European research ministers and the European Commission have given the go-ahead to three new European energy research infrastructures, including a concentrated solar plant in Spain.
The announcement at the Infrastructures for Energy Research conference in Brussels, Belgium, also included a wind research facility in Denmark and a nuclear research reactor in Belgium.
All are part of the updated European Strategy Forum on Research Infrastructures (ESFRI) roadmap, which is scheduled for publication before the end of the year. Under the newly launched Innovation Union initiative, the EU has set itself the challenge of launching 60% of the research infrastructures identified by ESFRI by 2015.
The project in Spain is called EU-SOLARIS and is based at the Advanced Technology Centre for Renewable Energies (CTAER) in the Desert of Tabernas in Almería, southeastern Spain. The site’s annual insolation of 1,900 kWh/m2 (kilowatt hours per square meter) makes it ideal for an infrastructure project designed to take concentrated solar power technology to the next level.
Concentrated solar power uses reflectors to concentrate the sun’s rays onto a receiver, where the thermal energy is converted into electricity. New scientific and technological developments require experimental demonstration of the suitability, durability, reproducibility, efficiency and competitiveness of concentrated solar power technology that is designed for large-scale deployment.
The EU-SOLARIS facility will fill the gap from theory or lab-scale tests to a demonstration plant of almost commercial size. The EU-SOLARIS project will cost around EUR 80 million.
“Developing world-class research infrastructure in Europe, by pooling resources at EU level, is an important objective of the Innovation Union. These facilities will enable groundbreaking research and innovation and ultimately they could help to secure the EU’s future energy supply," commented the European Commissioner for Research, Innovation and Science, Máire Geoghegan-Quinn.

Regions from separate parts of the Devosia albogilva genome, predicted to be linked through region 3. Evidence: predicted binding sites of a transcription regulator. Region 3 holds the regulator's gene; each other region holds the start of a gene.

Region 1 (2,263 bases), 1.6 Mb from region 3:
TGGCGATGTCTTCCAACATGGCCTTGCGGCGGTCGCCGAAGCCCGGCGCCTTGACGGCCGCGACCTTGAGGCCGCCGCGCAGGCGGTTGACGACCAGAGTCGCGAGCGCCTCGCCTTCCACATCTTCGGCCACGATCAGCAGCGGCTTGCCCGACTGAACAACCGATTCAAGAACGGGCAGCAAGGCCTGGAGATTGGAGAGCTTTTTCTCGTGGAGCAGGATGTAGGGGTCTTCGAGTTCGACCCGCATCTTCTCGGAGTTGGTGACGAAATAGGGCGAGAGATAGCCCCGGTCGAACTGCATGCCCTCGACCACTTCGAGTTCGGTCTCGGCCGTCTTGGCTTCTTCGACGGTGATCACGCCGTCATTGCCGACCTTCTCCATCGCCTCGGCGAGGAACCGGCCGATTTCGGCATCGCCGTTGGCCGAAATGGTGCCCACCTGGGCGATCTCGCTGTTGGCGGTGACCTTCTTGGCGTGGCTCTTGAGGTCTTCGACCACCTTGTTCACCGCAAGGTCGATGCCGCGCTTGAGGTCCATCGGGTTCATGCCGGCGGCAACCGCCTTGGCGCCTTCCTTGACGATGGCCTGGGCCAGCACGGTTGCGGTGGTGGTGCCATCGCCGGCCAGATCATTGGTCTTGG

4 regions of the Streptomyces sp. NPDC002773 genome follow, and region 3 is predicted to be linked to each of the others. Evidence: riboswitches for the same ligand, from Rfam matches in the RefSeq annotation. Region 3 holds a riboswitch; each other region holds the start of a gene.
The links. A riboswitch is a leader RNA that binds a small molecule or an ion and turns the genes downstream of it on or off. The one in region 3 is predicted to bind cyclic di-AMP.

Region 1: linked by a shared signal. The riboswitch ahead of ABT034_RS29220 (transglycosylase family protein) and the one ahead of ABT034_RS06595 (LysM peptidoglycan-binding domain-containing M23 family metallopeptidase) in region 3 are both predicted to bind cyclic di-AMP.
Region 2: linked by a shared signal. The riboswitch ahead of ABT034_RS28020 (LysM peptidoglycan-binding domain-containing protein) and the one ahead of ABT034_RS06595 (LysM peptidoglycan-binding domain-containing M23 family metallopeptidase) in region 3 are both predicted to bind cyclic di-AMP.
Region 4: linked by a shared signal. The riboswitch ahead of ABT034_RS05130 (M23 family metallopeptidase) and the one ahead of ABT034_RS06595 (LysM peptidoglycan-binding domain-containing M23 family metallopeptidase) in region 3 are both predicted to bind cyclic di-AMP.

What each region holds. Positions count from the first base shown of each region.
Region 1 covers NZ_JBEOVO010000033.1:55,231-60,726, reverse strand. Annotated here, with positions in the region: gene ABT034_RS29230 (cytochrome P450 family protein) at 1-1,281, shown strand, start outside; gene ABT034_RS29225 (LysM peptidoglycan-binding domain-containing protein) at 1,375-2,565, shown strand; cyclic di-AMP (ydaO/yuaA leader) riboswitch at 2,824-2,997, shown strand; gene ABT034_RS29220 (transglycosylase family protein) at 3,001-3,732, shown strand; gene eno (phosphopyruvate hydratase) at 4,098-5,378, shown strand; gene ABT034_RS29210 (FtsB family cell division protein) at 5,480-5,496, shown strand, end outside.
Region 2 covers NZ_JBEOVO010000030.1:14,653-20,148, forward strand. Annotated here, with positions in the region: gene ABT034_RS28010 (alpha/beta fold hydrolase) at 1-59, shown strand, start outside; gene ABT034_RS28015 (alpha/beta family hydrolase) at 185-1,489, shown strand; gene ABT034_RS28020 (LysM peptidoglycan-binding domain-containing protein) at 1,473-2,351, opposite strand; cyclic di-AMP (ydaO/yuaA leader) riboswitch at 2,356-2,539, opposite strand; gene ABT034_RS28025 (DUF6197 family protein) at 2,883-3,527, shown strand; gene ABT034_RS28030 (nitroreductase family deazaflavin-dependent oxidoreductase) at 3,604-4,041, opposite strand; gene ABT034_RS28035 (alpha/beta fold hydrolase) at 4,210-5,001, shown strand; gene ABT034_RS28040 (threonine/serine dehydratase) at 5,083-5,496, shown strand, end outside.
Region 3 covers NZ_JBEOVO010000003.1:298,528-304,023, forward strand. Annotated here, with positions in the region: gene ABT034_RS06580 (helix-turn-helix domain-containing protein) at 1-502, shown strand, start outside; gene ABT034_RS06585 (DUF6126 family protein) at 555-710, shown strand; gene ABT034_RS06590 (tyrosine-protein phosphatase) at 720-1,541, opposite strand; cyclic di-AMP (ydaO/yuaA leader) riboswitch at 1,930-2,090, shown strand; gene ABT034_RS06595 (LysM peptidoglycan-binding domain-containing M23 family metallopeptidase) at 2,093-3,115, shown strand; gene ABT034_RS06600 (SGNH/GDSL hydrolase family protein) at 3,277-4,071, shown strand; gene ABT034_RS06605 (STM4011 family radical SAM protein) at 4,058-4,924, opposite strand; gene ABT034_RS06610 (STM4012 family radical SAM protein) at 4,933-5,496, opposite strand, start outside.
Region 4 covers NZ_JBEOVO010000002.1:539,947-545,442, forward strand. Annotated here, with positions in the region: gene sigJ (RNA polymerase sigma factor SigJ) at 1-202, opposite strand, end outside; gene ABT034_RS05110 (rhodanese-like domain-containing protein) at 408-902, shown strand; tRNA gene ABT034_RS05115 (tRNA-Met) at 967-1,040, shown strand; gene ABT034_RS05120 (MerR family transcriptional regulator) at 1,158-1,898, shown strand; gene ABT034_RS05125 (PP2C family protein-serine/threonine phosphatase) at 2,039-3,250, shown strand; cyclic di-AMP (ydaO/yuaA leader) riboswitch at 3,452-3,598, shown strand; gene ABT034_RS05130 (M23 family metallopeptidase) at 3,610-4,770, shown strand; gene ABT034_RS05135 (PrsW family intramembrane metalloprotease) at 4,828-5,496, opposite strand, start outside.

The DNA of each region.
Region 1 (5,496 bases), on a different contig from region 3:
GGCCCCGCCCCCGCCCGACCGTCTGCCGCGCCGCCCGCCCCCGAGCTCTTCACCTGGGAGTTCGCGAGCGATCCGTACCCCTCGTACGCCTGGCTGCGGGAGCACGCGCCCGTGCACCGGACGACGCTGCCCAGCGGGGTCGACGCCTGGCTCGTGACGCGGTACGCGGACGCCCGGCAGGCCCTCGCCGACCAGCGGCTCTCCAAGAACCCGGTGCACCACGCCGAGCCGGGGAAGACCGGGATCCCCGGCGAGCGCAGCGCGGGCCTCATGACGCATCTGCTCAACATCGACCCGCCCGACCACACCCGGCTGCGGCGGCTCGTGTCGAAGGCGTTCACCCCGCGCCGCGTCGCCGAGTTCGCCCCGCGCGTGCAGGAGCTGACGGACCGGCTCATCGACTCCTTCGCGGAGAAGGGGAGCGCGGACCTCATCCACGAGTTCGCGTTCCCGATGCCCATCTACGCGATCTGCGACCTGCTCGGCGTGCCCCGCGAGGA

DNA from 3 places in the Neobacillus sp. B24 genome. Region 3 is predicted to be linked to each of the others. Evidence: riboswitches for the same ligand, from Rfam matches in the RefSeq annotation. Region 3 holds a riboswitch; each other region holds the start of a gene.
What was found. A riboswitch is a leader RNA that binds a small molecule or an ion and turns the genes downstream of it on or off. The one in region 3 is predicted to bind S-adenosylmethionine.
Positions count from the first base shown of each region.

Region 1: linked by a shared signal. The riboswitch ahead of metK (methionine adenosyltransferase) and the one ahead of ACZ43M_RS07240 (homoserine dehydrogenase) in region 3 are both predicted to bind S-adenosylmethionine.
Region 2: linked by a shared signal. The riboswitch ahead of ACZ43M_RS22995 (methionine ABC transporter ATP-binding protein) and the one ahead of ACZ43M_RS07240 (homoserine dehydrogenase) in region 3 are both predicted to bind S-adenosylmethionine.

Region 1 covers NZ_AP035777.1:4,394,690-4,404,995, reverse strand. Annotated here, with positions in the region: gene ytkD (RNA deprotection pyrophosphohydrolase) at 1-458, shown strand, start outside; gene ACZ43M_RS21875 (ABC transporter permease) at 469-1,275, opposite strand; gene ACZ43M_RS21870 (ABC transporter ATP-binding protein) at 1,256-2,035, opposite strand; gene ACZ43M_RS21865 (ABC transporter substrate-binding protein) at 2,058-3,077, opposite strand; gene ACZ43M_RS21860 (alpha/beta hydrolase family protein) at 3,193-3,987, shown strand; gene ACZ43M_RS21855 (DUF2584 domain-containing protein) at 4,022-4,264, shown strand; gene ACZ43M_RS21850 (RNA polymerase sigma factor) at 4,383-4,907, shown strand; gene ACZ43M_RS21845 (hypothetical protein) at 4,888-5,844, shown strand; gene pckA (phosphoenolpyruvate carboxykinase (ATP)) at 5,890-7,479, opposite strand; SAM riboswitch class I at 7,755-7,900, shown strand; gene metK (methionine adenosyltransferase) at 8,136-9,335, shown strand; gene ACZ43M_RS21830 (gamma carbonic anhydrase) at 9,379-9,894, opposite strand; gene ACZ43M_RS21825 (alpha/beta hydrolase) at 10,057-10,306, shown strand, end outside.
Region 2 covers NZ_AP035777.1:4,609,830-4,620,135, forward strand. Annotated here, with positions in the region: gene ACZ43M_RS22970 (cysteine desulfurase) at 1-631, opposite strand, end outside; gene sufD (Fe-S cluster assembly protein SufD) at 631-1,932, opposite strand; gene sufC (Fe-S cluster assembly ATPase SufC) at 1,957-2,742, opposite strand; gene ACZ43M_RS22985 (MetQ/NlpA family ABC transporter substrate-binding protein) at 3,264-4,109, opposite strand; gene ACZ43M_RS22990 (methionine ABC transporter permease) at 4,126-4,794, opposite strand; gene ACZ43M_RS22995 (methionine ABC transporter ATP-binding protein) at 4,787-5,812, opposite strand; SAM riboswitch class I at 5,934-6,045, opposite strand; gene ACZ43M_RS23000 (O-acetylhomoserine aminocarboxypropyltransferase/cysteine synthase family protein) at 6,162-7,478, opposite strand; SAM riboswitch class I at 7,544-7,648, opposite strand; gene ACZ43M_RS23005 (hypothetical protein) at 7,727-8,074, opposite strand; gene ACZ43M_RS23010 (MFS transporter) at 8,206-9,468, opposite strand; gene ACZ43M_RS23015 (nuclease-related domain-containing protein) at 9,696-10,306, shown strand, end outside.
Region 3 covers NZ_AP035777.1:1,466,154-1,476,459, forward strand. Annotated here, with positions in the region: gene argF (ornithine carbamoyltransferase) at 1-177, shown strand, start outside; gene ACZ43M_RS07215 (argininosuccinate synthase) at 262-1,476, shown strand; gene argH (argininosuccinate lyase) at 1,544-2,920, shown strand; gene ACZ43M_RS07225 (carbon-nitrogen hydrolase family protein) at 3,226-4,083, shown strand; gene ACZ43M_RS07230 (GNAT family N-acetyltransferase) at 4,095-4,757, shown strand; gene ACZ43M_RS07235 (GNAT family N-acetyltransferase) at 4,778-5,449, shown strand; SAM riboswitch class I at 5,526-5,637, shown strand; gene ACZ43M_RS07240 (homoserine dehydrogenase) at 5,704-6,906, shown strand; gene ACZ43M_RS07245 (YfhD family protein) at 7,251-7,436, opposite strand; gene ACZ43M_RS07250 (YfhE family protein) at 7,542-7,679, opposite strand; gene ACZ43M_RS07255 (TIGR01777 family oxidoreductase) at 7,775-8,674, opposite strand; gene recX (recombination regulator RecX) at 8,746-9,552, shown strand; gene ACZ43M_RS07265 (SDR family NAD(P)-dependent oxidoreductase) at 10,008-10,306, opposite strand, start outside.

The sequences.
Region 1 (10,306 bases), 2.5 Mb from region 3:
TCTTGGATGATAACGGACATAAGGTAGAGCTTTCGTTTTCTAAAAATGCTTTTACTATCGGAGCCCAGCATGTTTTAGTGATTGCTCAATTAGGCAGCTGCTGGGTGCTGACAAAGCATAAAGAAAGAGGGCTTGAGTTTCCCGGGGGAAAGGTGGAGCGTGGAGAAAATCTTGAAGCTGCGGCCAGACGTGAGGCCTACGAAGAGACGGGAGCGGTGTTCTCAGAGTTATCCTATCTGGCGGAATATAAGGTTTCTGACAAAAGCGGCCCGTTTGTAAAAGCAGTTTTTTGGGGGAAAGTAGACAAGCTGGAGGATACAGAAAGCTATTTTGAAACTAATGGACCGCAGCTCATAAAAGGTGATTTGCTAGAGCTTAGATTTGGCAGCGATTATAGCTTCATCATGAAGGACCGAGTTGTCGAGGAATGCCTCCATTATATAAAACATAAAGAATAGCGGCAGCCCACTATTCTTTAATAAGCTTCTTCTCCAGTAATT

“We need to bring research, technology, industry and market implementation closer together and that is the purpose of the European Strategic Energy Technology Plan.”
ESFRI, the European Strategy Forum on Research Infrastructures, is a strategic instrument to develop the scientific integration of Europe and to strengthen its international outreach. The competitive and open access to high quality Research Infrastructures supports and benchmarks the quality of the activities of European scientists, and attracts the best researchers from around the world.
The mission of ESFRI is to support a coherent and strategy-led approach to policy-making on research infrastructures in Europe, and to facilitate multilateral initiatives leading to the better use and development of research infrastructures, at EU and international level.
ESFRI’s delegates are nominated by the Research Ministers of the Member and Associate Countries, and include a representative of the Commission, working together to develop a joint vision and a common strategy. This strategy aims at overcoming the limits due to fragmentation of individual policies and provides Europe with the most up-to-date Research Infrastructures, responding to the rapidly evolving Science frontiers, advancing also the knowledge-based technologies and their extended use.
Since it was formed in 2002 at the behest of the European Council, ESFRI has witnessed significant advances towards unity and international impact in the field of research infrastructures. The publication of the first Roadmap for pan-European research infrastructures in 2006, and its update in 2008 was a key contributing factor, and several projects are now entering the realization phase. The Forum is determined to sustain the momentum in the implementation of the projects on the Roadmap, to expand the outreach to those scientific fields which are still evolving their conceptual approach in this direction, and to increase the involvement of all Countries by developing ad-hoc Regional policies. A further update of the ESFRI Roadmap, focusing on Energy, Food and Biology, will be published at the end of 2010, to coincide with a Conference to be held under the Belgian Presidency of the EU.
To keep Europe at the rapidly evolving forefront of science and technology, and to increase the capacity to meet the needs of the EU and World scientific community, much remains to be done: ESFRI looks forward to the challenging times ahead.